House of Lords Committee on Youth Unemployment

Recommendations for Rethinking Assessment

Olly Newton Executive Director, Edge Foundation

Over the last nine months I have had the pleasure of being one of the Specialist Advisers for the House of Lords Committee on Youth Unemployment. This energetic and dedicated group of cross-party Peers, chaired by Lord Shipley, has produced a wide-ranging report looking at how every aspect of the system could be improved to give all young people the best start to their life and work. 

The Committee took a very wide range of evidence as part of its work, from headteachers, college principals, academic experts and, most importantly, from many young people around the country who have personal experience with unemployment.

One area that came up again and again in that evidence was the narrowness of the school curriculum, driven by performance measures including EBacc and Progress 8. This has squeezed out technical and creative subjects which often give young people the broader skills like team working and problem solving that are so in demand from employers. As Tony Ryan, Chief Executive of the Design and Technology Association told the Committee:

The emphasis on accountability has meant that non-EBacc tends to be put into basket 3, and students can choose one creative subject if they are lucky. In some schools, they do not even have that option.

The Committee made a series of clear recommendations to address this, setting out that:

The government must therefore reform progress indictors so that schools that wish to focus on courses of practical, technical, cultural, business- and work-related skills alongside the core are able to do so without being downgraded on Government performance measures.

One example they provided was the possibility of moving from Progress 8 to a new Progress 5, featuring a smaller core and much greater choice for schools and young people around this.

Although not central to their remit, the Committee also heard significant evidence of debate over assessment methods and their role in helping young people to secure employment and fulfil their career aspirations.

This tended to reflect three main concerns, which we are very familiar with in the Rethinking Assessment movement:

  • The stage at which young people are assessed, including whether there is still a strong argument for formal assessment at age 16 following the raising of the participation age.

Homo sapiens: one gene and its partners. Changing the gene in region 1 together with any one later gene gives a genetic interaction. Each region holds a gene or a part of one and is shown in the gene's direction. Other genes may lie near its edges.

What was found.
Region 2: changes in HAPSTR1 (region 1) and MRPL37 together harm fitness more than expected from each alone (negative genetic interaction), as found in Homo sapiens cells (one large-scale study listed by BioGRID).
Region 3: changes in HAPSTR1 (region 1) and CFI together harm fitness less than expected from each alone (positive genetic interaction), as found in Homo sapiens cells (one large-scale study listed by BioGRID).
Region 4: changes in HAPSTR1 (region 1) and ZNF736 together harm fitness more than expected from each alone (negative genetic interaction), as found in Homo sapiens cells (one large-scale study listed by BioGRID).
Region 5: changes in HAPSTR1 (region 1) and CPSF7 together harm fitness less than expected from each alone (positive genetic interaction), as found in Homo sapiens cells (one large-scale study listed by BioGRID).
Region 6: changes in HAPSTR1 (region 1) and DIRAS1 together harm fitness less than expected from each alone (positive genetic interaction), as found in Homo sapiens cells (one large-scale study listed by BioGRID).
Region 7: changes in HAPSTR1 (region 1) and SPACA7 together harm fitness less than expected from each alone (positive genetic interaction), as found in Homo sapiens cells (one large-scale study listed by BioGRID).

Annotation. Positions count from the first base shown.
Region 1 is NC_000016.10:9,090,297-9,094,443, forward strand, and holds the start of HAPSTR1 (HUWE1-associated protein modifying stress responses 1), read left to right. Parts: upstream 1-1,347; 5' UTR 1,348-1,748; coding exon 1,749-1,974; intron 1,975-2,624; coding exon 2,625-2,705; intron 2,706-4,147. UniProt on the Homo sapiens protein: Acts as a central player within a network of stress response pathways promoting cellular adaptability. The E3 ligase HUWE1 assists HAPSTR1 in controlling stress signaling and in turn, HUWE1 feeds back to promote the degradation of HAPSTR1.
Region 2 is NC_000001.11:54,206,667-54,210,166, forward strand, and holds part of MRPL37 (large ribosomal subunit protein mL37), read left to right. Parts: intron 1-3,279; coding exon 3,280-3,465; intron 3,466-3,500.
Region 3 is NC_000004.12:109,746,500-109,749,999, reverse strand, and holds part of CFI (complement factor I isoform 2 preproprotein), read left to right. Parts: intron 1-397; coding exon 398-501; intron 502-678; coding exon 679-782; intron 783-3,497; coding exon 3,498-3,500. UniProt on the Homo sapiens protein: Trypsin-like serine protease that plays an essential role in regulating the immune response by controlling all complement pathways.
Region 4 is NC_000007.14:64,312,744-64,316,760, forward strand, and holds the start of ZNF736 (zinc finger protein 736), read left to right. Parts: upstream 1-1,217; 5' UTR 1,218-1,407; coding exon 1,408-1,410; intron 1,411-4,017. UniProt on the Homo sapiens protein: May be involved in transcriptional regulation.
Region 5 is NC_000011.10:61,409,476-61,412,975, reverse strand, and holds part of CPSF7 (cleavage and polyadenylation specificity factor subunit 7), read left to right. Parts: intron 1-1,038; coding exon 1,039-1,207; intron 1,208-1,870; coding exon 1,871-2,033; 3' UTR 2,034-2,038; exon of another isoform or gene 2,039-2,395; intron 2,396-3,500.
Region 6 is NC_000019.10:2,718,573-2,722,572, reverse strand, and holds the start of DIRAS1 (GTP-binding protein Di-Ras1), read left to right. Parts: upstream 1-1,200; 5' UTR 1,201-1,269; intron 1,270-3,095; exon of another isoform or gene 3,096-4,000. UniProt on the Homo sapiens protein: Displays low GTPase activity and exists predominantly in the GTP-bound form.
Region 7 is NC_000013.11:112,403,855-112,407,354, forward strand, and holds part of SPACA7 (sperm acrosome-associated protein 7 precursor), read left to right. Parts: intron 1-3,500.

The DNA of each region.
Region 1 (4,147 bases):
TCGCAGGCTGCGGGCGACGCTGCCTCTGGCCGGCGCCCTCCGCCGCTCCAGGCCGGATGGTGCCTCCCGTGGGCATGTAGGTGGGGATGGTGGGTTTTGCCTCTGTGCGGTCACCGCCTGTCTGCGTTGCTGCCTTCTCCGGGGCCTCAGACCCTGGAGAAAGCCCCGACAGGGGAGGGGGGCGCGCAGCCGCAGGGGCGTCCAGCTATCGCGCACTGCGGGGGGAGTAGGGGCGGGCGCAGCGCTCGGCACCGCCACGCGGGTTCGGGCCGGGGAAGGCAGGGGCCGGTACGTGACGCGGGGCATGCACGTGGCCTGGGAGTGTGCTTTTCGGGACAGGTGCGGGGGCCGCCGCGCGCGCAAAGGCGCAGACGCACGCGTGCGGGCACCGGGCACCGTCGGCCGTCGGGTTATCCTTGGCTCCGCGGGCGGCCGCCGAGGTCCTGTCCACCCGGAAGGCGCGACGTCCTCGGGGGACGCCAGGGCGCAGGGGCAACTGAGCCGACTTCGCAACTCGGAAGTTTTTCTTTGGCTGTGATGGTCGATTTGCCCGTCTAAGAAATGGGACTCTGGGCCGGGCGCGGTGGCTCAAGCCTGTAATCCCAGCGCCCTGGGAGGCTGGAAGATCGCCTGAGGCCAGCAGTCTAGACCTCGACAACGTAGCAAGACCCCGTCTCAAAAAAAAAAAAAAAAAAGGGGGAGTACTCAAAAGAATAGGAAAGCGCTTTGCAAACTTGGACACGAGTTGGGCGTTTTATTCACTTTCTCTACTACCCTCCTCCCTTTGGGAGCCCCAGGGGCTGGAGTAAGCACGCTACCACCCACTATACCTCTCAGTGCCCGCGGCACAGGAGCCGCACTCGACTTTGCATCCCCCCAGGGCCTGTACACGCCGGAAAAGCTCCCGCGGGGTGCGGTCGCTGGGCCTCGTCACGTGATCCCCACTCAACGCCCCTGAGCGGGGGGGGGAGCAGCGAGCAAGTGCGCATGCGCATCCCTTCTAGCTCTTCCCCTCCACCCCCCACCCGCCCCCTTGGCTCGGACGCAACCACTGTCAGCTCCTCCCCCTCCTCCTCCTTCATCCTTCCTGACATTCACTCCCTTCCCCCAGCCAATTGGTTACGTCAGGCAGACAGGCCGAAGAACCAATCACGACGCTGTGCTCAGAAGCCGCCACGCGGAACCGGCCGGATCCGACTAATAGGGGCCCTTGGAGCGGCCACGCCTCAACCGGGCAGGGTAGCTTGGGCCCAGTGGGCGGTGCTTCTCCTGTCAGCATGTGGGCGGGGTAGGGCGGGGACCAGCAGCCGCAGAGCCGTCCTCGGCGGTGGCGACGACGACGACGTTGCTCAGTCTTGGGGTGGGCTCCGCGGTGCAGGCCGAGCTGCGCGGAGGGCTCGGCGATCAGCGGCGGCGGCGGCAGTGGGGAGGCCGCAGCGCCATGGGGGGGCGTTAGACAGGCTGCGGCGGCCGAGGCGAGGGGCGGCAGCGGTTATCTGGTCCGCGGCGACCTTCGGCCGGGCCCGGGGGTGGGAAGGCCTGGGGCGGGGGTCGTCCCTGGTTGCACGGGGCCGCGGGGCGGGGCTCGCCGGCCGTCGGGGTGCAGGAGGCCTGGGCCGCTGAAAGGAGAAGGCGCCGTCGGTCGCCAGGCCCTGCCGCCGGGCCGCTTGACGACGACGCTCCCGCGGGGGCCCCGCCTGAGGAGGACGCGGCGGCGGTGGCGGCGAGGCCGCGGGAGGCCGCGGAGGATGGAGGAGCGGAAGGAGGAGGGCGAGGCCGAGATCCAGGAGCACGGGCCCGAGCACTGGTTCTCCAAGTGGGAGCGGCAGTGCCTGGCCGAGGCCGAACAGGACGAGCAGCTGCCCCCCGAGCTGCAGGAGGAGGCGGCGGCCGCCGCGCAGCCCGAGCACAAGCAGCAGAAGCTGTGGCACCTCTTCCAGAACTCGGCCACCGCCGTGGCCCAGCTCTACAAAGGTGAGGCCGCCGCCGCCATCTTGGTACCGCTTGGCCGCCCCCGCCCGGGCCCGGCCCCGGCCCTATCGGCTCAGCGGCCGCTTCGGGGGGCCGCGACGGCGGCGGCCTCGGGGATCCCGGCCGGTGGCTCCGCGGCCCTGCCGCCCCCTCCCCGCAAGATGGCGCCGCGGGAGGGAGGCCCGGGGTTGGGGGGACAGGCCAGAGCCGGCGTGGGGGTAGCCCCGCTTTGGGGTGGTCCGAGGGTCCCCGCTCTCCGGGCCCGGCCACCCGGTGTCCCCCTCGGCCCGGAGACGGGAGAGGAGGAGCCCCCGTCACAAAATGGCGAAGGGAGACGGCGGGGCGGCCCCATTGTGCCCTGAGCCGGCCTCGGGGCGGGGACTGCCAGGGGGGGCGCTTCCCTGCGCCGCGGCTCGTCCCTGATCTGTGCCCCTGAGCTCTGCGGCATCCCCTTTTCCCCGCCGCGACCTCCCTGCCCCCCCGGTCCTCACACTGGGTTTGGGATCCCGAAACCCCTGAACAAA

• The skills tested, where there was significant commentary on the over-focus on subject domain knowledge recall above all else.
  • The assessment methods, where the Committee heard a number of views advocating for a broader range of assessment methods beyond written exams.

In this area, the Committee signalled the importance of the work of the Rethinking Assessment, concluding that there needs to be a thorough review of this area:

The evidence we heard suggests there may be a case for a thorough review of the assessment of young people in our secondary schools today to ensure that it is fit for purpose and that it effectively assesses the full range of young people’s skills and talents. Among other factors, this review could cover the stages of assessment, the skills tested and the methods of assessment. Any such review should consider the forthcoming recommendations of the Rethinking Assessment group, as well as other voices who have contributed to the debate on assessment reform.

The next step will be for the Government to respond to each of the Committee’s recommendations in early 2022. Given the very strong range of witnesses and evidence and the cross-party membership of the Committee, I hope they will consider their proposals very carefully. 

In the meantime, you can download a copy of the report here and sign up to an Edge Foundation webinar on 24 February featuring Lord Shipley, who chaired the Committee. 

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